1756: ÆTAT. 47.]-IN 1756 Johnson found that the great fame of his Dictionary had not set him above the necessity of 'making provision for the day that was passing over him.' No royal or noble patron extended a munificent hand to give independence to the man who had conferred stability on the language of his country. We may feel indignant that there should have been such unworthy neglect; but we must, at the same time, congratulate ourselves, when we consider, that to this very neglect, operating to rouse the natural indolence of his constitution, we owe many valuable productions, which otherwise, perhaps, might never have appeared.

He had spent, during the progress of the work, the money for which he had contracted to write his Dictionary. We have seen that the reward of his labour was only fifteen hundred and seventy-five pounds; and when the expence of amanuenses and paper, and other articles are deducted, his clear profit was very inconsiderable. I once said to him, 'I am sorry, Sir, you did not get more for your Dictionary.' His answer was, 'I am sorry, too. But it was very well. The booksellers are generous, liberal-minded men.' He, upon all occasions, did ample justice to their character in this respect. He considered them as the patrons of litera

ture; and, indeed, although they have eventually been considerable gainers by his Dictionary, it is to them that we owe its having been undertaken and carried through at the risk of great expence, for they were not absolutely sure of being indemnified.

He this year resumed his scheme of giving an edition of Shakspeare with notes. He issued Proposals of considerable length, in which he shewed that he perfectly well knew what a variety of research such an undertaking required; but his indolence prevented him from pursuing it with that diligence which alone can collect those scattered facts that genius, however acute, penetrating, and luminous, cannot discover by its own force. It is remarkable, that at this time his fancied activity was for the moment so vigorous, that he promised his work should be published before Christmas, 1757. Yet nine years elapsed before it saw the light. His throes in bringing it forth had been severe and remittent; and at last we may almost conclude that the Cæsarian operation was performed by the knife of Churchill, whose upbraiding satire, I dare say, made Johnson's friends urge him to dispatch.

'He for subscribers bates his hook,
And takes your cash; but where's the book?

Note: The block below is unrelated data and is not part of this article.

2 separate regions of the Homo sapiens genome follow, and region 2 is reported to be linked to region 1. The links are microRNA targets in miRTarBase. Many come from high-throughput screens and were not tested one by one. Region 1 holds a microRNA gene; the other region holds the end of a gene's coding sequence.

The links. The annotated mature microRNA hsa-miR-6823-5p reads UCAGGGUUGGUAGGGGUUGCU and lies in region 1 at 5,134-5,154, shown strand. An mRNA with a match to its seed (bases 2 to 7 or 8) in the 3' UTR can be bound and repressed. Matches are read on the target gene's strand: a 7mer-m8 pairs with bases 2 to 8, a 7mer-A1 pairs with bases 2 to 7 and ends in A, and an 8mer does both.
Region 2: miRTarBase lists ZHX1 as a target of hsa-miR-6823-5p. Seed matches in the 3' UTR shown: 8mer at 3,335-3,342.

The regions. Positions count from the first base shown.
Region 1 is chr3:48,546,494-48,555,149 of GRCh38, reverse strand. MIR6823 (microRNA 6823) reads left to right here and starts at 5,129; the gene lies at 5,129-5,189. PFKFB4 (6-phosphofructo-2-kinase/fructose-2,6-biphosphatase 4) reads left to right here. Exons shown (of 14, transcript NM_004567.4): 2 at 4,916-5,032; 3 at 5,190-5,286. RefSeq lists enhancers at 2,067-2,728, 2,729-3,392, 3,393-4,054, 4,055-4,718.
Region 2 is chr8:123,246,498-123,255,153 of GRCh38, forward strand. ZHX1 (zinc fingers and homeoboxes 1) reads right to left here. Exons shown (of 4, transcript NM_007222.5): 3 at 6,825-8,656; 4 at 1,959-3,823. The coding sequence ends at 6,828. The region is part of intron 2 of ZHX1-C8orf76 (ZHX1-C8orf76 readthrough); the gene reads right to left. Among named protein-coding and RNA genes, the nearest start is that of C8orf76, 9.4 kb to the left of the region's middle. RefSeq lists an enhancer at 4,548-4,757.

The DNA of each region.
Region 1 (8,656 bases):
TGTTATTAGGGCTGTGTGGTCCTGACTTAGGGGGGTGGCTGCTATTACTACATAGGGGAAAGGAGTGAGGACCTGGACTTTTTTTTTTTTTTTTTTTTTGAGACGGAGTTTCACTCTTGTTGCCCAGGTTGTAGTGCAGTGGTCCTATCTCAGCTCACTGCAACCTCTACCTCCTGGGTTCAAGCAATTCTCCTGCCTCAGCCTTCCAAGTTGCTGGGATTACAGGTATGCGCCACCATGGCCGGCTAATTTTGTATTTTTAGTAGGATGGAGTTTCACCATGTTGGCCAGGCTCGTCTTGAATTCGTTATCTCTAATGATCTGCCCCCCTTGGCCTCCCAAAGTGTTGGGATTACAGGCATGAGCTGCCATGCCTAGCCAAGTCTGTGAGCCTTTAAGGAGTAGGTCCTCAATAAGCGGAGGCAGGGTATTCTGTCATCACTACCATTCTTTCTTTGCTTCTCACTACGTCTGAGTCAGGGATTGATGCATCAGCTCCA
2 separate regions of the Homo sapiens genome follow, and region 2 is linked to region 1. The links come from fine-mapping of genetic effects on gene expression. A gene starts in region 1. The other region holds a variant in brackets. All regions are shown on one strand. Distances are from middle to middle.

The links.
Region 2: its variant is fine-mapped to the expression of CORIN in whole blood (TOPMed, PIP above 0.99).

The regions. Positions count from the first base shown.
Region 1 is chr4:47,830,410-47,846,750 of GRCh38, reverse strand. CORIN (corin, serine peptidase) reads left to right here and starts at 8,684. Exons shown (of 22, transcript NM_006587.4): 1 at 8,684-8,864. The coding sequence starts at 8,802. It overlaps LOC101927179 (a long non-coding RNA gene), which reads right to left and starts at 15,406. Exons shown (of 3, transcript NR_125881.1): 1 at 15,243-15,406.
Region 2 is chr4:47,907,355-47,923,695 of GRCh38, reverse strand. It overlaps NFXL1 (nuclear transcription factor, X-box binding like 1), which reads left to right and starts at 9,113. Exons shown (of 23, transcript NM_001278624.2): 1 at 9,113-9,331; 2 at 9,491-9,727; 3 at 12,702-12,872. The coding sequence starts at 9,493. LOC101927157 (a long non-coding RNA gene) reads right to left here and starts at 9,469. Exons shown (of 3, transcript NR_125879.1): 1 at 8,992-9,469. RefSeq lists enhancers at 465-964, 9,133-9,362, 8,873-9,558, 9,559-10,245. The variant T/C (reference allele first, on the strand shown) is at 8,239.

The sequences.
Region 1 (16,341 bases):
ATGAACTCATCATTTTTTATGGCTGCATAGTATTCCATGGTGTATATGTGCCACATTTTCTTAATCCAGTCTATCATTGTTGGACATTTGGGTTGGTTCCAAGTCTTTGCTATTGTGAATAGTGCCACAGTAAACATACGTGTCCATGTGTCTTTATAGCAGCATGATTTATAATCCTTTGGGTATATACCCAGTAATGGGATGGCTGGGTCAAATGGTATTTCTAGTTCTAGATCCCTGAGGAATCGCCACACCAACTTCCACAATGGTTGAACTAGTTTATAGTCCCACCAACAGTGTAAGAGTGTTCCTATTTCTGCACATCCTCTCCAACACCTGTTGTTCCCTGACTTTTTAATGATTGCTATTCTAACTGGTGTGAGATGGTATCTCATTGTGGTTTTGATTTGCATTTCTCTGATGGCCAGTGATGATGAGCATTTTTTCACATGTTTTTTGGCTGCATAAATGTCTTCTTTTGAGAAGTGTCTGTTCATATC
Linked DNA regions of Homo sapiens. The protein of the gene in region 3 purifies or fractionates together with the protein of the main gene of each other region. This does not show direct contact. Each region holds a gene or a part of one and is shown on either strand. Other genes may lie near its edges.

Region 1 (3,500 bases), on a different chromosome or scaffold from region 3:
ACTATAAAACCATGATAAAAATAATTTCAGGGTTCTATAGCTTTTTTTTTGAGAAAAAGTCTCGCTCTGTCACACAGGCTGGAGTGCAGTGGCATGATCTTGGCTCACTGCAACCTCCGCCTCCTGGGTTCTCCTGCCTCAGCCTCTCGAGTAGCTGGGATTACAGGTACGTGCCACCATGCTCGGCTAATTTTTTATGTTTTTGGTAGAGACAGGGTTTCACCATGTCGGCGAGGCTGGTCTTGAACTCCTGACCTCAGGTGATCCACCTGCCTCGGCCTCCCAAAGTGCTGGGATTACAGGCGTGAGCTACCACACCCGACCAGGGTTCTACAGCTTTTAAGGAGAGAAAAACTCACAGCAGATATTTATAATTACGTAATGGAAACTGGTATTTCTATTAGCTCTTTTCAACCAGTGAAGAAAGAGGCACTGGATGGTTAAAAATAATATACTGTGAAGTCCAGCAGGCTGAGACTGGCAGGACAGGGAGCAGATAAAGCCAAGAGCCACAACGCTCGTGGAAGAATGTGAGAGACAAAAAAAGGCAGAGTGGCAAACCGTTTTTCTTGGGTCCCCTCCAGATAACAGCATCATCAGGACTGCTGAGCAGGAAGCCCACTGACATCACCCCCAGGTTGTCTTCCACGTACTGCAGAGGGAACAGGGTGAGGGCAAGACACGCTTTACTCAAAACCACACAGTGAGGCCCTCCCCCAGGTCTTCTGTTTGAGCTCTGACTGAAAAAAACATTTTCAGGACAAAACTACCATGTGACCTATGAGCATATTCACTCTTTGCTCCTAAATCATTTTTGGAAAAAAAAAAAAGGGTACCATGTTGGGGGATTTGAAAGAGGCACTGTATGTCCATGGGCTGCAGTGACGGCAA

No matter where; wise fear, you know,
Forbids the robbing of a foe;
But what, to serve our private ends,
Forbids the cheating of our friends ?'

About this period he was offered a living of considerable value in Lincolnshire, if he were inclined to enter into holy orders. It was a rectory in the gift of Mr. Langton, the father of his much valued friend. But he did not accept of it; partly I believe from a conscientious motive, being persuaded that his temper and habits 'rendered him unfit for that assiduous and familiar instruction of the vulgar and ignorant which he held to be an essential duty in a clergyman; and partly because his love of a London life was so strong, that he would have thought himself an exile in any

1 First proposed in 1845.-ED.

1757]

PRAISE VERY SCARCE

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other place, particularly if residing in the country. Whoever would wish to see his thoughts upon that subject displayed in their full force, may peruse The Adventurer, Number 126.

1757: ÆTAT. 48.1-MR. BURNEY having enclosed to him an extract from the review of his Dictionary in the Bibliothèque des Savans, and a list of subscribers to his Shakspeare, which Mr. Burney had procured in Norfolk, he wrote the following

answer:

'To MR. BURNEY, IN LYNNE, NORFOLK. 'SIR,—That I may shew myself sensible of your favours, and not commit the same fault a second time, I make haste to answer the letter which I received this morning. The truth is, the other likewise was received, and I wrote an answer; but being desirous to transmit you some proposals and receipts, I waited till I could find a convenient conveyance, and day was passed after day, till other things drove it from my thoughts; yet not so, but that I remember with great pleasure your commendation of my Dictionary. Your praise was welcome, not only because I believe it was sincere, but because praise has been very scarce.

A man of your candour will be surprised when I tell you, that among all my acquaintance there were only two, who upon the publication of my book did not endeavour to depress me with threats of censure from the publick, or with objections learned from those who had learned them from my own Preface. Your's is the only letter of goodwill that I have received; though, indeed, I am promised something of that sort from Sweden.

How my new edition will be received I know not; the subscription has not been very successful. I shall publish about March.

"If you can direct me how to send proposals, I should wish that they were in such hands.

'I remember, Sir, in some of the first letters with which you favoured me, you mentioned your lady. May I enquire after her? In return for the favours which you have shewn me, it is not much to tell you, that I wish you and her all